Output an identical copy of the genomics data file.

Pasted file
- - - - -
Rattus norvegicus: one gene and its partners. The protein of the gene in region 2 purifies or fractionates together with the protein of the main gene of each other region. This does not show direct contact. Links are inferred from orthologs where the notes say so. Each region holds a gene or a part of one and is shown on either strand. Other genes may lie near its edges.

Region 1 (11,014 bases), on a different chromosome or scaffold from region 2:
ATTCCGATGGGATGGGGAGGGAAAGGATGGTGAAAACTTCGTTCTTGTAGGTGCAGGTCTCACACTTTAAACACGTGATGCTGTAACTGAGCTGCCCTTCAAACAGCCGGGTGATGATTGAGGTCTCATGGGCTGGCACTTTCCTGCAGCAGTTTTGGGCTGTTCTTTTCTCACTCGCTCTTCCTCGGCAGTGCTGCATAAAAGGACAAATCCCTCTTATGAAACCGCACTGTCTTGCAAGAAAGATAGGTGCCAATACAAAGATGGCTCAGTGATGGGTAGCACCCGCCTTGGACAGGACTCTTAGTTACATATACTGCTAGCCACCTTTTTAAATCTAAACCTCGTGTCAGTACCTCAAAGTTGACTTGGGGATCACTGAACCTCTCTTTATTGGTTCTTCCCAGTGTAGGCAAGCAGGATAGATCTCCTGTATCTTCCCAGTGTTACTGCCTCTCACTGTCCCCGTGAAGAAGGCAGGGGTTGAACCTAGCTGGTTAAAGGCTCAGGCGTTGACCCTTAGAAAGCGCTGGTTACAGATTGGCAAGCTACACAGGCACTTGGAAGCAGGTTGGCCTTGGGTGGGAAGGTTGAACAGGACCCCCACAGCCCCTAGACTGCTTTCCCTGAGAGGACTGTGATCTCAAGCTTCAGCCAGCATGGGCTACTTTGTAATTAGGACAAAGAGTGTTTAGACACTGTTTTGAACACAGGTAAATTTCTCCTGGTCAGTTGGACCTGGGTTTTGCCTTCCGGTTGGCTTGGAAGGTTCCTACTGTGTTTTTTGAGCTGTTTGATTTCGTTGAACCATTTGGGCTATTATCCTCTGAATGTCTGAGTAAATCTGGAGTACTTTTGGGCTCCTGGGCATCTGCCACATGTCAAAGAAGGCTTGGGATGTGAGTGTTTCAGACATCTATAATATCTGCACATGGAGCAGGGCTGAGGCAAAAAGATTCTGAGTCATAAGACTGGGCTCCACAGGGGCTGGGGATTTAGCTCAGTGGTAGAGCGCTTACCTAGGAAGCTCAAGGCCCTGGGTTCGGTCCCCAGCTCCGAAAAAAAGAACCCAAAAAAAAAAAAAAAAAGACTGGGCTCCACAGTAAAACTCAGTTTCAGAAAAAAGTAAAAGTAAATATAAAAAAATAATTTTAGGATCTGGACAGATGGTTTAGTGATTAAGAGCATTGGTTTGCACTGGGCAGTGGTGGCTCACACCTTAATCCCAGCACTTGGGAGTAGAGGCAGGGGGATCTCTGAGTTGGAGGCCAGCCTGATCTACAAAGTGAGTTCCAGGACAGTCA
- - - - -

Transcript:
Rattus norvegicus: one gene and its partners. The protein of the gene in region 2 purifies or fractionates together with the protein of the main gene of each other region. This does not show direct contact. Links are inferred from orthologs where the notes say so. Each region holds a gene or a part of one and is shown on either strand. Other genes may lie near its edges.

Region 1 (11,014 bases), on a different chromosome or scaffold from region 2:
ATTCCGATGGGATGGGGAGGGAAAGGATGGTGAAAACTTCGTTCTTGTAGGTGCAGGTCTCACACTTTAAACACGTGATGCTGTAACTGAGCTGCCCTTCAAACAGCCGGGTGATGATTGAGGTCTCATGGGCTGGCACTTTCCTGCAGCAGTTTTGGGCTGTTCTTTTCTCACTCGCTCTTCCTCGGCAGTGCTGCATAAAAGGACAAATCCCTCTTATGAAACCGCACTGTCTTGCAAGAAAGATAGGTGCCAATACAAAGATGGCTCAGTGATGGGTAGCACCCGCCTTGGACAGGACTCTTAGTTACATATACTGCTAGCCACCTTTTTAAATCTAAACCTCGTGTCAGTACCTCAAAGTTGACTTGGGGATCACTGAACCTCTCTTTATTGGTTCTTCCCAGTGTAGGCAAGCAGGATAGATCTCCTGTATCTTCCCAGTGTTACTGCCTCTCACTGTCCCCGTGAAGAAGGCAGGGGTTGAACCTAGCTGGTTAAAGGCTCAGGCGTTGACCCTTAGAAAGCGCTGGTTACAGATTGGCAAGCTACACAGGCACTTGGAAGCAGGTTGGCCTTGGGTGGGAAGGTTGAACAGGACCCCCACAGCCCCTAGACTGCTTTCCCTGAGAGGACTGTGATCTCAAGCTTCAGCCAGCATGGGCTACTTTGTAATTAGGACAAAGAGTGTTTAGACACTGTTTTGAACACAGGTAAATTTCTCCTGGTCAGTTGGACCTGGGTTTTGCCTTCCGGTTGGCTTGGAAGGTTCCTACTGTGTTTTTTGAGCTGTTTGATTTCGTTGAACCATTTGGGCTATTATCCTCTGAATGTCTGAGTAAATCTGGAGTACTTTTGGGCTCCTGGGCATCTGCCACATGTCAAAGAAGGCTTGGGATGTGAGTGTTTCAGACATCTATAATATCTGCACATGGAGCAGGGCTGAGGCAAAAAGATTCTGAGTCATAAGACTGGGCTCCACAGGGGCTGGGGATTTAGCTCAGTGGTAGAGCGCTTACCTAGGAAGCTCAAGGCCCTGGGTTCGGTCCCCAGCTCCGAAAAAAAGAACCCAAAAAAAAAAAAAAAAAGACTGGGCTCCACAGTAAAACTCAGTTTCAGAAAAAAGTAAAAGTAAATATAAAAAAATAATTTTAGGATCTGGACAGATGGTTTAGTGATTAAGAGCATTGGTTTGCACTGGGCAGTGGTGGCTCACACCTTAATCCCAGCACTTGGGAGTAGAGGCAGGGGGATCTCTGAGTTGGAGGCCAGCCTGATCTACAAAGTGAGTTCCAGGACAGTCA